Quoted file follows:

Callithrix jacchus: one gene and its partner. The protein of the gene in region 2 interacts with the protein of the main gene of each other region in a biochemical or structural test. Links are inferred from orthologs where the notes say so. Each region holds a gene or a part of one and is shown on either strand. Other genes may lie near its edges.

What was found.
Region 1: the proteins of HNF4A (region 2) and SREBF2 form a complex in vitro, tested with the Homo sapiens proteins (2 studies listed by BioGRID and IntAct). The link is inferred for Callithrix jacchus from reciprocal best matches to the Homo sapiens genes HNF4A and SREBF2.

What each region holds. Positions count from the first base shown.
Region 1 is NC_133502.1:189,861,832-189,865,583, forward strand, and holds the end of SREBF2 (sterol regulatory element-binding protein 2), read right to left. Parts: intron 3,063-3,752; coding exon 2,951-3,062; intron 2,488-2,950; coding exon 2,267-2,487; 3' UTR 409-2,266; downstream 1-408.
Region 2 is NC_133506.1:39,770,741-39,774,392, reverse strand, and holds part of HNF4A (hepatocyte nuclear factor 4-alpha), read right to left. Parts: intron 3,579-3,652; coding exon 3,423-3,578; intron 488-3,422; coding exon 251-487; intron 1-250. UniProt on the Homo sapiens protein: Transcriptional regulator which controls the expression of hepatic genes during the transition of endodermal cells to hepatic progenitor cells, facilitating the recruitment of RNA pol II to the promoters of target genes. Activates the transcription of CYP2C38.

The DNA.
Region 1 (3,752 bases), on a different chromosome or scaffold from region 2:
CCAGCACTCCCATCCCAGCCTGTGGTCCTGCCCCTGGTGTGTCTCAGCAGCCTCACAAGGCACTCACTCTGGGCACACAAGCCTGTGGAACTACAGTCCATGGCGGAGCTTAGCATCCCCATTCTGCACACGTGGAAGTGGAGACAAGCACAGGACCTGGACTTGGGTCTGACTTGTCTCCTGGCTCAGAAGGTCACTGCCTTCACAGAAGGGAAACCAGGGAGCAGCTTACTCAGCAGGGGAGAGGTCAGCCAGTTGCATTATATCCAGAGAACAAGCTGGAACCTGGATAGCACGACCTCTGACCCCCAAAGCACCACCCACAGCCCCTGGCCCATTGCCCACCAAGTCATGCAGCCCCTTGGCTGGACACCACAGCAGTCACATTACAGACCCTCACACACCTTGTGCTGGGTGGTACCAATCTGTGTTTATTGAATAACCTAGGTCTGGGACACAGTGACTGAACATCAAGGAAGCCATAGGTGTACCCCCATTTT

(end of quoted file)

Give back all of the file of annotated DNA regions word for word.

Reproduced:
Callithrix jacchus: one gene and its partner. The protein of the gene in region 2 interacts with the protein of the main gene of each other region in a biochemical or structural test. Links are inferred from orthologs where the notes say so. Each region holds a gene or a part of one and is shown on either strand. Other genes may lie near its edges.

What was found.
Region 1: the proteins of HNF4A (region 2) and SREBF2 form a complex in vitro, tested with the Homo sapiens proteins (2 studies listed by BioGRID and IntAct). The link is inferred for Callithrix jacchus from reciprocal best matches to the Homo sapiens genes HNF4A and SREBF2.

What each region holds. Positions count from the first base shown.
Region 1 is NC_133502.1:189,861,832-189,865,583, forward strand, and holds the end of SREBF2 (sterol regulatory element-binding protein 2), read right to left. Parts: intron 3,063-3,752; coding exon 2,951-3,062; intron 2,488-2,950; coding exon 2,267-2,487; 3' UTR 409-2,266; downstream 1-408.
Region 2 is NC_133506.1:39,770,741-39,774,392, reverse strand, and holds part of HNF4A (hepatocyte nuclear factor 4-alpha), read right to left. Parts: intron 3,579-3,652; coding exon 3,423-3,578; intron 488-3,422; coding exon 251-487; intron 1-250. UniProt on the Homo sapiens protein: Transcriptional regulator which controls the expression of hepatic genes during the transition of endodermal cells to hepatic progenitor cells, facilitating the recruitment of RNA pol II to the promoters of target genes. Activates the transcription of CYP2C38.

The DNA.
Region 1 (3,752 bases), on a different chromosome or scaffold from region 2:
CCAGCACTCCCATCCCAGCCTGTGGTCCTGCCCCTGGTGTGTCTCAGCAGCCTCACAAGGCACTCACTCTGGGCACACAAGCCTGTGGAACTACAGTCCATGGCGGAGCTTAGCATCCCCATTCTGCACACGTGGAAGTGGAGACAAGCACAGGACCTGGACTTGGGTCTGACTTGTCTCCTGGCTCAGAAGGTCACTGCCTTCACAGAAGGGAAACCAGGGAGCAGCTTACTCAGCAGGGGAGAGGTCAGCCAGTTGCATTATATCCAGAGAACAAGCTGGAACCTGGATAGCACGACCTCTGACCCCCAAAGCACCACCCACAGCCCCTGGCCCATTGCCCACCAAGTCATGCAGCCCCTTGGCTGGACACCACAGCAGTCACATTACAGACCCTCACACACCTTGTGCTGGGTGGTACCAATCTGTGTTTATTGAATAACCTAGGTCTGGGACACAGTGACTGAACATCAAGGAAGCCATAGGTGTACCCCCATTTT